I know that some creationists (and I have debated some fairly well known ones) know they're wrong and are just constantly lying to maintain something which they benefit from in some ways. Others are just too ignorant to understand that creationism is nonsense. And others still are the saddest cases of all: they are lying to themselves. They have genuinely convinced themselves that creationism has some merit. How can it? It's not even wrong!


Comment 38 (4137) by richard on 2014-08-15 at 17:36:57: (view earlier comments)

The obvious reason why places like Otago don't use the term neo-darwinism, is because they don't have any reason to make a distinction between 'evolution' (as Darwin described it) and 'evolution' today. To evolutionists, it's all the same 'dogma', when in fact there is as you agreed a clear distinction. I don't actually have a beef with them not using it btw, I totally understand that pov. The fact that it's philosophical and religious discussions that tend to make the distinction, is irrelevant. The only relevant question is - whether there IS a valid distinction. Yes there is, because it's precisely the new 'information' we now have that is most significant to the case for evolution. Whether it weakens evolution is of course the very debate in qn, so just stating it doesn't is begging the qn.

Actually, no - if more variation can be 'introduced through other mechanisms', then one has significantly more to answer to, in terms of what produced those information rich mechanisms in the first place.

I will ignore for now the fact your previous complaint to me, remembering that the New Science article isn't really any more 'scientific' than any other 'popular source' and give it a fair hearing. Unfortunately though, I fail to see why it is relevant to our discussion?

It is a pretty std case of taking a 'micro' case to assert a massively extrapolated 'macro' case without sound justification.

It starts by taking an example of a micro-evolutionary adaptation in human milk digestion. The next examples provided are similar and also just fine, in terms of showing that (as already agreed), mutations can cause some minor changes in 'species' of (quote): abalone shellfish, fruit flies, 'some monkeys', and 'people'.

It does not however, provide a single case where said 'new information' has overcome the various regulatory systems that prevent significant body plan changes to produce major new morphology. i.e. The actual topic under debate.

For evolutionists to hold up a few small changes within fruit flies, and say this proves bacteria turned into people is of course the very problem under discussion, and I see no such proof in this article?

I particularly like the section 'Newly Minted' which stated categorically our debate: Can mutation really lead to the evolution of new Species? YES it said, with the Yes being this hyperlink:


So what's in this article that settles the debate once and for all? The following is the main summary I could access (not being subscribed to NS) and clearly the magic bullet text intended by the link:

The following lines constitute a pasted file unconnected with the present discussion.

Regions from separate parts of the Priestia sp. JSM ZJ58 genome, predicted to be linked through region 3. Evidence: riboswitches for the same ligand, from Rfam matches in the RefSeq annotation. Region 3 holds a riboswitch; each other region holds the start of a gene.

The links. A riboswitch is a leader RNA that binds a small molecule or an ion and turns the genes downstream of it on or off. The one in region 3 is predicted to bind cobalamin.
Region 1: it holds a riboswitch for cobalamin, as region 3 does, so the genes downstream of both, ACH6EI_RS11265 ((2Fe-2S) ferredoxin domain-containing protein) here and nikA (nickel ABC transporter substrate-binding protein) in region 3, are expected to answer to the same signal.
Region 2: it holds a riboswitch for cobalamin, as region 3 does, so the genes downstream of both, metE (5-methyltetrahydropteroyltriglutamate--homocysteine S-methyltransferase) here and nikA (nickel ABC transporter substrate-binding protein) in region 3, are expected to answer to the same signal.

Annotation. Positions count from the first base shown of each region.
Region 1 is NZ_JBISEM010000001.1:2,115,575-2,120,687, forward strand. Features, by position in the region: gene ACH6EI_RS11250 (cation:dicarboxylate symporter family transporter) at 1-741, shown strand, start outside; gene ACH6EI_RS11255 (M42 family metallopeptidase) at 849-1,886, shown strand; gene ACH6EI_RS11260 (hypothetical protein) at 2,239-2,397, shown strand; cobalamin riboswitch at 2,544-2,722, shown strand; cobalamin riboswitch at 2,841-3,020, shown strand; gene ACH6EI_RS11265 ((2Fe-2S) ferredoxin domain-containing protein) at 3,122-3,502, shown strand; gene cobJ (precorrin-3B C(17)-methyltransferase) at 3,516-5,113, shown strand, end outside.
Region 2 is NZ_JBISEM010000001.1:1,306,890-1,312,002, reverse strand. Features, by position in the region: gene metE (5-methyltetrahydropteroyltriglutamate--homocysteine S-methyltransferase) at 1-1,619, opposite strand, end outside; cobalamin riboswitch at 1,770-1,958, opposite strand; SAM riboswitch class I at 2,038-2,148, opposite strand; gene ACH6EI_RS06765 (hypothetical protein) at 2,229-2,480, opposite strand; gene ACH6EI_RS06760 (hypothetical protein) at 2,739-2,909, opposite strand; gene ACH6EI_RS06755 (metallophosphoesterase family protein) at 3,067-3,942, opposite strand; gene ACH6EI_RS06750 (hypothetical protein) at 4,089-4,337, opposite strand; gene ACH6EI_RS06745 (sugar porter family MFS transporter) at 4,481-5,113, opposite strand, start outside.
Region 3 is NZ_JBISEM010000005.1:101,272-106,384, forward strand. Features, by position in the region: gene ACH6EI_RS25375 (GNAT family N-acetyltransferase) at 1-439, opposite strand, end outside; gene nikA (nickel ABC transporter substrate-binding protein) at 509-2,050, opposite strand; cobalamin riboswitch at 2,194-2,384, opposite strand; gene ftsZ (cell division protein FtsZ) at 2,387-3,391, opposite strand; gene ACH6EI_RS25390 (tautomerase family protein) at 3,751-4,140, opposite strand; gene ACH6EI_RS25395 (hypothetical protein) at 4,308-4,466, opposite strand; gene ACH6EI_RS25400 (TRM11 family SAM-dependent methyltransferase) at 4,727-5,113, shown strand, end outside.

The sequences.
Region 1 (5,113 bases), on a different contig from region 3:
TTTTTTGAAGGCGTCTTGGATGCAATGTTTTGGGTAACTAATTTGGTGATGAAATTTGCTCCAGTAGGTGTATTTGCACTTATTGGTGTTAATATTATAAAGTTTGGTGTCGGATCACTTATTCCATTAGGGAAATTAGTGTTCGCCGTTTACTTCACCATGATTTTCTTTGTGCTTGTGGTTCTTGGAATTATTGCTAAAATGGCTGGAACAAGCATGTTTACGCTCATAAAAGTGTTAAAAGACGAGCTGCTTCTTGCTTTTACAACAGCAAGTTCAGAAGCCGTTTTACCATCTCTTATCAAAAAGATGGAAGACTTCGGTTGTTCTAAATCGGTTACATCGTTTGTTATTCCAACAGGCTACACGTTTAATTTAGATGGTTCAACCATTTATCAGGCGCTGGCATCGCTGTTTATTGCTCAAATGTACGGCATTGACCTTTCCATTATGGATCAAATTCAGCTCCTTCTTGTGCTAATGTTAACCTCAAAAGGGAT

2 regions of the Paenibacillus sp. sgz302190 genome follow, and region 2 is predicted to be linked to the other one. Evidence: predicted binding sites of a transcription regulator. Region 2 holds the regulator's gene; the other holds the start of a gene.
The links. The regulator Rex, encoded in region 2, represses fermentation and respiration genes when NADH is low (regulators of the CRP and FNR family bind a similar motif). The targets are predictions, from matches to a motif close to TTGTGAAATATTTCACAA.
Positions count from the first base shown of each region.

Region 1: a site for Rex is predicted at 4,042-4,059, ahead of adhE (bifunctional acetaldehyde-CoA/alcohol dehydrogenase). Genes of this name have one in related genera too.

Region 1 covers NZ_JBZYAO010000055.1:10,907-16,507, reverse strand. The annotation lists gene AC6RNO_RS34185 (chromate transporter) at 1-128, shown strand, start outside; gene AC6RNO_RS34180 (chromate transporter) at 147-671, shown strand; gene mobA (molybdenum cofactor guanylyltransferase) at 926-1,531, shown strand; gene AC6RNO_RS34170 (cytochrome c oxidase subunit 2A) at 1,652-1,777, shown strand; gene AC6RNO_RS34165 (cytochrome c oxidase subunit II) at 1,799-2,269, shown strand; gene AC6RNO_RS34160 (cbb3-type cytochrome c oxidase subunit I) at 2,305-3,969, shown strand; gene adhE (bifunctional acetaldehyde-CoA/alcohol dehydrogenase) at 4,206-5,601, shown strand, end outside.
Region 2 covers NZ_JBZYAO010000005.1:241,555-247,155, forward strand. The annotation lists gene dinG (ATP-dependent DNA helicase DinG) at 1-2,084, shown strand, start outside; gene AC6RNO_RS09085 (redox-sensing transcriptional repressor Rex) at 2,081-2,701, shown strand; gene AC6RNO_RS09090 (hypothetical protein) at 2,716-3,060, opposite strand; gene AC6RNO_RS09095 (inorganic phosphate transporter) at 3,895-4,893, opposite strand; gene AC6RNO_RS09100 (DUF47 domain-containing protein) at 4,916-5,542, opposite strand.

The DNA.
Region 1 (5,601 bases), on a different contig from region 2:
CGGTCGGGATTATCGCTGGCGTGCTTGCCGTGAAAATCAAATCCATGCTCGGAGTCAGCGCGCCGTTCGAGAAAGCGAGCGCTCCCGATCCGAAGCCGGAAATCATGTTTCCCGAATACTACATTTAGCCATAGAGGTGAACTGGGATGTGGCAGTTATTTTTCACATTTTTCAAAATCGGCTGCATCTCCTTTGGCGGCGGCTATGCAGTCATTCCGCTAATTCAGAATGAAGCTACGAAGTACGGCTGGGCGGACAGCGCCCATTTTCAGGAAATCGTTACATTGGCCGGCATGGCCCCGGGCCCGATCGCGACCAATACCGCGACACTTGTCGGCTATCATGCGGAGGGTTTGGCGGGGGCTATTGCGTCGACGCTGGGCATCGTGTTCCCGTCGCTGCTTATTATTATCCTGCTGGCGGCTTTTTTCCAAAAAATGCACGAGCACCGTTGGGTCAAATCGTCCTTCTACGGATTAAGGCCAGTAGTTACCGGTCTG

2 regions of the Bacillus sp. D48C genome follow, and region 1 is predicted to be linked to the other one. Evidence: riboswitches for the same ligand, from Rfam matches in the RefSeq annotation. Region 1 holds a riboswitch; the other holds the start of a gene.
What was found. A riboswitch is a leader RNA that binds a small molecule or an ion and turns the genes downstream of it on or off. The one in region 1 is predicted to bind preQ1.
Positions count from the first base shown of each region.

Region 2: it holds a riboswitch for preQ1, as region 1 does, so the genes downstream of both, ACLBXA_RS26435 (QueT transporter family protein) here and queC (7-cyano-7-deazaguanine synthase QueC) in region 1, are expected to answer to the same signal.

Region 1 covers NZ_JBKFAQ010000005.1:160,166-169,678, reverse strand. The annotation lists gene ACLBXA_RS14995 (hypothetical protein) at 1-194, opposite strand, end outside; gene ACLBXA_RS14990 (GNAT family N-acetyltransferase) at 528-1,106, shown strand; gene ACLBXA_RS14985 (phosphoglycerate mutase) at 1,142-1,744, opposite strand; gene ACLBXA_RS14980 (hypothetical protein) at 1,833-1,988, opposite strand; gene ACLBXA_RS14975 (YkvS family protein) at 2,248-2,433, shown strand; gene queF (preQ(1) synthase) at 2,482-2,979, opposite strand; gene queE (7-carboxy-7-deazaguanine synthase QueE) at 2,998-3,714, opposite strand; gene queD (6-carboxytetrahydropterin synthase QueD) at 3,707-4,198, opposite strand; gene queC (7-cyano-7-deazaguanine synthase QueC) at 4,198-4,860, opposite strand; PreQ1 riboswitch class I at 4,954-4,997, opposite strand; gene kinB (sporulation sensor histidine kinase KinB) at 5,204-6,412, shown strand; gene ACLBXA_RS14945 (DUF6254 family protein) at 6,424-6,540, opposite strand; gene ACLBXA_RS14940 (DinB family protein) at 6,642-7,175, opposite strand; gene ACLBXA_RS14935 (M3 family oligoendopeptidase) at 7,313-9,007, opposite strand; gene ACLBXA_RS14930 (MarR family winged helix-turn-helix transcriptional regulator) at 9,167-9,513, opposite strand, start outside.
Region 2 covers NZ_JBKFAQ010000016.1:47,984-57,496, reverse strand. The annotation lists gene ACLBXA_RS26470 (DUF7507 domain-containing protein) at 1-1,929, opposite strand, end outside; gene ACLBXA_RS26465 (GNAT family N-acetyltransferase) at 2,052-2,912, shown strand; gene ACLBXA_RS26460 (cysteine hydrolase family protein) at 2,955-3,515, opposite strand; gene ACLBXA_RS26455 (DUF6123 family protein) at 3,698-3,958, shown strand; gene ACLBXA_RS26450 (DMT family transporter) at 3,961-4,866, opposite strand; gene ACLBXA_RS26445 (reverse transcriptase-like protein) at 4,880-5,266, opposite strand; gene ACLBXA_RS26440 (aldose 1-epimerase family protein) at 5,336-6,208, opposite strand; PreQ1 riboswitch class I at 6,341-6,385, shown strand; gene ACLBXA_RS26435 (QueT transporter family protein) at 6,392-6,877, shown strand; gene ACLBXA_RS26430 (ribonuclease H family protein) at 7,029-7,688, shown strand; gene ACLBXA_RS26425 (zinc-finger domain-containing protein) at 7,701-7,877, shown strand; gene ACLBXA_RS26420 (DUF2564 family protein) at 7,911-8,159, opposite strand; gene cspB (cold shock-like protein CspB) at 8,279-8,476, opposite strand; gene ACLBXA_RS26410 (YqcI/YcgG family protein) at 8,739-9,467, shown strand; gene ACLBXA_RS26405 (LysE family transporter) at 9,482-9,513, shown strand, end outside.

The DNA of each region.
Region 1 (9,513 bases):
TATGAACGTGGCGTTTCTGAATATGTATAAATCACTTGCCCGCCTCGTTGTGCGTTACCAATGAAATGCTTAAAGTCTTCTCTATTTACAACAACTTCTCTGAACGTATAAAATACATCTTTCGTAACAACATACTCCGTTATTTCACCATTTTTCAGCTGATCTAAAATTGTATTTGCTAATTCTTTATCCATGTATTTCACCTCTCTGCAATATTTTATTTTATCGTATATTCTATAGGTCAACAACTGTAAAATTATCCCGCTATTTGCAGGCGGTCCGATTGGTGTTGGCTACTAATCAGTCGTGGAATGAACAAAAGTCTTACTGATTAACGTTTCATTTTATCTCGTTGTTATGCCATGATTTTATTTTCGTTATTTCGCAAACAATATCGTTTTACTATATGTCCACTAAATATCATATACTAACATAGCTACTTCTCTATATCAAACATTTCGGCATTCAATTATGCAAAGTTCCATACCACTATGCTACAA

"They have shown that natural selection can change the way both fish and flies recognise their prospective mates, a process which can lead to two groups rapidly diverging, even when they live together in the same place. This process of reproductive isolation only takes a dozen generations or so, making it faster than anyone thought possible."

Hmmm - Not quite sure how to make the leap of faith required there... It's just the same deal over again.

Similarly the 'E.Coli Long Term Evolution Experiment' experiment suffers from the same problem. Quite appropriate that the tile includes the phrases 'E.Coli' and 'Long Term'. ;-) What evidence in this experiment forces us to accept that E.coli will eventually turn into something different, when even after 50,000 generations, we still have E.Coli? The premise that 'evolution' means the organism type will support a certain amount of mutational change is entirely non-controversial surely? Assuming even a generous 10 year reproductive cycle in hominids, that's equivalent to half a millions years of hominid evolution! Probably more like 750,000- 1,000,000 years worth.

Remembering the question asked by Darwins Doubt is whether the experimentally observed mutation rate (and resulting change) is quick enough to account for the Cambrian changes, across approx 10-30 million. To do that you still have to ignore all the observed evidence of gene regulatory systems that prevent the 'macro' changes. It is fair to say this evidence is at best pretty flimsy, and fully supports only that we will have some different versions of E.Coli, no matter how many generations we observe.

I will grant you though, just like all the E,Coli strains, we humans have got fatter too, and that's only in the last hundred years or so! #obviouslyjoking :)

I did also enjoy reading Richard Dawkins expected spin on this experiment, in the 'Greatest Show on Earth' though. Classic RD :)


Comment 39 (4138) by OJB on 2014-08-15 at 20:42:46:

It's just that we are discussing evolution, a scientific concept, yet you insist on using misleading and irrelevant terminology which is commonly used by creationists for the purpose of obfuscating the truth. Can you see why I would be a bit skeptical?